Compliance: Where Are the Current Pitfalls?
Rugh, Blair, ABA Banking Journal
It is a sad commentary for any industry that the area of its business that deals with complying with the rules and regulations established by the government is growing faster than the industry itself. This is certainly the case in the financial services industry, particularly in banking. Complying with the laws and regulations governing banks and bankers has become a business itself. Bank compliance is a growth industry. The complex language of the regulations is unintelligible. Even when they are written in clear English, the government's interpretation of the words is often widely different from the clear English meaning. Moreover, the regulations and the interpretation of the regulations is constantly in flux.
If asked, a banker would probably say that either the Community Reinvestment Act and Federal Reserve Board's Regulation BB or the Real Estate Settlement Procedures Act and HUD's Regulation X create the greatest problems. If the banker has just read the proposed privacy regulation, that new rule might be the answer. Certainly, all the laws and regulations are cumbersome--some more than others. But the most frequent and costly compliance errors, and the cost burden of complying, come not from a misunderstanding of the regulations, but from the process that most banks use in complying with the regulations; in particular, the process of creating and documenting new account relationships on both the loan and the deposit side of the bank.
Most banks use some form of an automated system or systems to prepare new deposit accounts and loan disclosures. These are generally referred to as platform automation or document preparation systems. After a deposit or loan account is opened on the platform automation system, the account and customer is then transferred to the bank's core automation system, where it is processed and accounted for. There are three fundamental problems inherent to this situation:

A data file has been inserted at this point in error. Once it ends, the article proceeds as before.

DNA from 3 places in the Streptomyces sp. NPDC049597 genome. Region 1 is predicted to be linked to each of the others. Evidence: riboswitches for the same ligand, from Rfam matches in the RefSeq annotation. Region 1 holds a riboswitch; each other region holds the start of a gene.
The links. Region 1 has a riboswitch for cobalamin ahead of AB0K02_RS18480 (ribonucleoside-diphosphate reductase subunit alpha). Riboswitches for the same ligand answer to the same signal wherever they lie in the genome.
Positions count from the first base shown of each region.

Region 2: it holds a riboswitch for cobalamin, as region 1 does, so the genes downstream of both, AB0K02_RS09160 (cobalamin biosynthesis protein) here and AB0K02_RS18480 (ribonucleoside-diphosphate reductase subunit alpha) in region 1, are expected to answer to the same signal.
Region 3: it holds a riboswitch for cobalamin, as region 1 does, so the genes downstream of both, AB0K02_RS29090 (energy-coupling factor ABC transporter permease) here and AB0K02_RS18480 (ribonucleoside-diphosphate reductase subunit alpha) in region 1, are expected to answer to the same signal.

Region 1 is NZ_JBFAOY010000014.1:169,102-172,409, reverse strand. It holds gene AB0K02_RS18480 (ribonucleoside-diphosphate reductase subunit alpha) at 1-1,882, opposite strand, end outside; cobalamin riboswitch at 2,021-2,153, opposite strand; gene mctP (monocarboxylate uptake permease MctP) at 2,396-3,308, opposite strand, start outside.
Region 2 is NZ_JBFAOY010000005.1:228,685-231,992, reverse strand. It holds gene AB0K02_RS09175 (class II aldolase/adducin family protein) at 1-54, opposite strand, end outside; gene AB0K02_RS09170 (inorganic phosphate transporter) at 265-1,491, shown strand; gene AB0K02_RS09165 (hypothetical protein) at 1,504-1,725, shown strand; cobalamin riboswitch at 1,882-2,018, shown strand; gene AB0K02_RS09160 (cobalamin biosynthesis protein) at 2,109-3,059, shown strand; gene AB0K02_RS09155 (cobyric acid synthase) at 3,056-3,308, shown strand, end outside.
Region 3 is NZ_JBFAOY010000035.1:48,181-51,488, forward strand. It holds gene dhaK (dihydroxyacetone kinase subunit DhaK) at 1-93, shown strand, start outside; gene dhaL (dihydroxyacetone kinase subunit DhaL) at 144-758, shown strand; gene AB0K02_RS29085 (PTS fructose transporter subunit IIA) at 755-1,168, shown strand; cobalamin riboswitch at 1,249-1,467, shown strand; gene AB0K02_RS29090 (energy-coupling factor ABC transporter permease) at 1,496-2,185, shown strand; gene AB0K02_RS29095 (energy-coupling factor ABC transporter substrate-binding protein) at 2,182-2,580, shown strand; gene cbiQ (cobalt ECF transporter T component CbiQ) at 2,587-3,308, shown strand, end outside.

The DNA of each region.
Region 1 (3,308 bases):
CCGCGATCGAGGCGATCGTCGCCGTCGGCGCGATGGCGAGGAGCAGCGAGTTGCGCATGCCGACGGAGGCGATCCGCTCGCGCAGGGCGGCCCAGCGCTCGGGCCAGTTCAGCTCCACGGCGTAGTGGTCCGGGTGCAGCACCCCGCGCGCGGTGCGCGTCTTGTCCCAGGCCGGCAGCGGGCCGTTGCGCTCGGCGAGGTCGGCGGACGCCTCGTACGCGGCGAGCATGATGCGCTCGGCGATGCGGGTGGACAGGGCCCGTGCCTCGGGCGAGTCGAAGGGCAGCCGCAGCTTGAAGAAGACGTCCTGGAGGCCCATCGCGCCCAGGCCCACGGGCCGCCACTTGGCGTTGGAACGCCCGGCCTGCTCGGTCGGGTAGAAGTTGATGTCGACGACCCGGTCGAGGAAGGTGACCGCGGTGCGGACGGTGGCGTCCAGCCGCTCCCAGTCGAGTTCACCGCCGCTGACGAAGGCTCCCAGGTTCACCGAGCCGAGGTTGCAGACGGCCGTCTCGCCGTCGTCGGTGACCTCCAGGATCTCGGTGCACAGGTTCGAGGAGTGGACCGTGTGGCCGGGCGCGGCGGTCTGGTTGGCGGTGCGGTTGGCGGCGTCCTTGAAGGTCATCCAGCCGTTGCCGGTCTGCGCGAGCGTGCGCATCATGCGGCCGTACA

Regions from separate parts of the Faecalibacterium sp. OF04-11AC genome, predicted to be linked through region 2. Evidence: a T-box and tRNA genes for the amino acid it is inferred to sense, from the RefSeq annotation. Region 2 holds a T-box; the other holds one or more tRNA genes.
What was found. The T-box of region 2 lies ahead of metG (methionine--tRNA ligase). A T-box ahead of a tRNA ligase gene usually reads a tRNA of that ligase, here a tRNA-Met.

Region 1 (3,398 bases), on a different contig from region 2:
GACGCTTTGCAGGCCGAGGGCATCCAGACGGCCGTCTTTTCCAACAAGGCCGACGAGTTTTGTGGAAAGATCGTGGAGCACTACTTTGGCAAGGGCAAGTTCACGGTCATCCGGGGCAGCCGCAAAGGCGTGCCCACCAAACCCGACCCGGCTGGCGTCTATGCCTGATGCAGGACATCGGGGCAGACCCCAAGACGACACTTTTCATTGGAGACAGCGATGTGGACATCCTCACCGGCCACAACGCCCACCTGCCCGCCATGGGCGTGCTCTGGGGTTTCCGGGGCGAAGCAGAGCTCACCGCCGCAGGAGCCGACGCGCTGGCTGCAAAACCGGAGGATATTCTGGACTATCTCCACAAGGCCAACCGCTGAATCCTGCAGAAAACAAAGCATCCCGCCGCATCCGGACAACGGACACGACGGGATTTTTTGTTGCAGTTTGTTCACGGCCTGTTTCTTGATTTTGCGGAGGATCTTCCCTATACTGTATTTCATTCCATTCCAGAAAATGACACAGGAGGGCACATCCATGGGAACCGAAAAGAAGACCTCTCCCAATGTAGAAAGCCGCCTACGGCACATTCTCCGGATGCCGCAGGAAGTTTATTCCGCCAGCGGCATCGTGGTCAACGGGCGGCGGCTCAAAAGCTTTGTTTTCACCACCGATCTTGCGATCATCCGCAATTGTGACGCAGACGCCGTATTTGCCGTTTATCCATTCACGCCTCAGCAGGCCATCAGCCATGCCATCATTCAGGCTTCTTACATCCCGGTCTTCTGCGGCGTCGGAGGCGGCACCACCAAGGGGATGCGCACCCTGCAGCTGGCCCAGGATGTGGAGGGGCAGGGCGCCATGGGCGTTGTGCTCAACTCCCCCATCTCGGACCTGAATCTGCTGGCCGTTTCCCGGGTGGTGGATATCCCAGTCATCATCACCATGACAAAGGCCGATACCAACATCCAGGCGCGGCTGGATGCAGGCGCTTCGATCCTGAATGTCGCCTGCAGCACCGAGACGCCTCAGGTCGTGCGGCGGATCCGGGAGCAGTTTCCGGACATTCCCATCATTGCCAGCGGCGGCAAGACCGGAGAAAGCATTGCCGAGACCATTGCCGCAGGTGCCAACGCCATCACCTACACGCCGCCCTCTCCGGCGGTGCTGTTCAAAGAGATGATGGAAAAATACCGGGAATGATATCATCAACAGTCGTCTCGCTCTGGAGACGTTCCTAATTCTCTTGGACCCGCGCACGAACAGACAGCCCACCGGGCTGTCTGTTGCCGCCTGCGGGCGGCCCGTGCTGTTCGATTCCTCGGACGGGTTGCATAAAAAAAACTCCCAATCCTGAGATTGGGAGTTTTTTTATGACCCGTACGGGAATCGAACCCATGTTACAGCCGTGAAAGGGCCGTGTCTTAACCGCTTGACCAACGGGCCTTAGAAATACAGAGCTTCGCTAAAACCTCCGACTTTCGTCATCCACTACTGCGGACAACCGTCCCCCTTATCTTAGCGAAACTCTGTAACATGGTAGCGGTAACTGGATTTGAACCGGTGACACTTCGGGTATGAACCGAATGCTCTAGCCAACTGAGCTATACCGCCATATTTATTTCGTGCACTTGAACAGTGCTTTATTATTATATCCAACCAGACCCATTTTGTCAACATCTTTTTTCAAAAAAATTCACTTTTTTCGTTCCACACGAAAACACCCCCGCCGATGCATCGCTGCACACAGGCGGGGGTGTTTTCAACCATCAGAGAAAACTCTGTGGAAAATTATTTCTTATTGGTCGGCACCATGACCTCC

* The platform automation system and the core processing system operate on different databases.
* The core processing system has the flexibility to handle more complex accounts than the platform automation system has the capability to describe.
* The transfer of information from the core processing system to the platform automation system and from the platform automation system to the core processing system is primarily manual.
Some banks are operating on several platform automation systems. There may be one system for deposit accounts and one system for loans. Or worse, there may be one system for deposit accounts, one for consumer loans, one for real estate secured loans, and one for commercial loans. There may even be more. To further complicate matters, only a limited number of employees of the bank have access to each system and few have access to all of them. The number of compliance errors in opening a loan or deposit increases exponentially with the linear increase in the number of different automation systems that deal with the transaction. The ideal is a single automation system that performs everything from the moment the customer makes an application until the account is closed or the loan paid. Multiple systems create multiple problems.
My department receives 7,000 to 10,000 telephone calls every month from bankers with compliance issues. Many of those calls are concerning compliance violations that have occurred. Of those occurrences, the greatest number and most costly violations are the result of the bank using different systems to open and document an account, then to process the account after it is opened.
Generally, bankers consider their bank's database in terms of customers and customer information. What is the demographic information that the bank has about a customer, his family, and other relationships? What accounts does the customer have and what are the balances in those accounts? Certainly that information is a significant part of a bank's database, but it is far from all of it. …